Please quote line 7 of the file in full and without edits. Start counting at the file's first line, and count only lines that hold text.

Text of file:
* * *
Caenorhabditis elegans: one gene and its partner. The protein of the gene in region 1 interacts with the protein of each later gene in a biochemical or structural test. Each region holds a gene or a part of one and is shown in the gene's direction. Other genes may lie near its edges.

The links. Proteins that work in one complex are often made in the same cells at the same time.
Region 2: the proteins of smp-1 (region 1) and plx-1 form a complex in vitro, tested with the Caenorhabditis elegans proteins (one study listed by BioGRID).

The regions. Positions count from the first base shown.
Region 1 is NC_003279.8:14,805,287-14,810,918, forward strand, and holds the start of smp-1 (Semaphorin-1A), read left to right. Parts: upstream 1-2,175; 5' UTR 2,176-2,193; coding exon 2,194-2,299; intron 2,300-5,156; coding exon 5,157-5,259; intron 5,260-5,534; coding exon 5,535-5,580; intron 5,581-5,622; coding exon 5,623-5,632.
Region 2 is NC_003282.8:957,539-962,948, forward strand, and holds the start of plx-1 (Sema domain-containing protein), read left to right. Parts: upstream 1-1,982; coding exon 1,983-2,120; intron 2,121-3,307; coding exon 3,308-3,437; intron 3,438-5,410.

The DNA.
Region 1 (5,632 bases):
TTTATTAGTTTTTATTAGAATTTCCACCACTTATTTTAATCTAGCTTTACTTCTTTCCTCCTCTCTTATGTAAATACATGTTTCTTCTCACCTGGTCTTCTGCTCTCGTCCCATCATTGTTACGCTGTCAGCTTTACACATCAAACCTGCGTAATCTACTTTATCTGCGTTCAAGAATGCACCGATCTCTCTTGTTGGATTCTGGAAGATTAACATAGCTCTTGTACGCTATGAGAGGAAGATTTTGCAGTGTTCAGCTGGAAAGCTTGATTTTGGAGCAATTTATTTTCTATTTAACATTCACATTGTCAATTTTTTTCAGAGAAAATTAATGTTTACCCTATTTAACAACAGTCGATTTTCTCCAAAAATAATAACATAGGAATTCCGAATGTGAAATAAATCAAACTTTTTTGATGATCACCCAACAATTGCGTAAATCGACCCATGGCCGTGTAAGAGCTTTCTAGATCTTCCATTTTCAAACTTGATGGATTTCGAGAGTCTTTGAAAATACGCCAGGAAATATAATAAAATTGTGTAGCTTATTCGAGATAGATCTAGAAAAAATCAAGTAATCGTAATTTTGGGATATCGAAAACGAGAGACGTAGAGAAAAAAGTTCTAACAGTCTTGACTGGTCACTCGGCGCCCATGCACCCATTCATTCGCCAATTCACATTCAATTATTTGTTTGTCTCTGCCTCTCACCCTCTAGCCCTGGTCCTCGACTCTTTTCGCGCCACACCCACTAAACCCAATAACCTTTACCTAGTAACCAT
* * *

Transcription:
The DNA.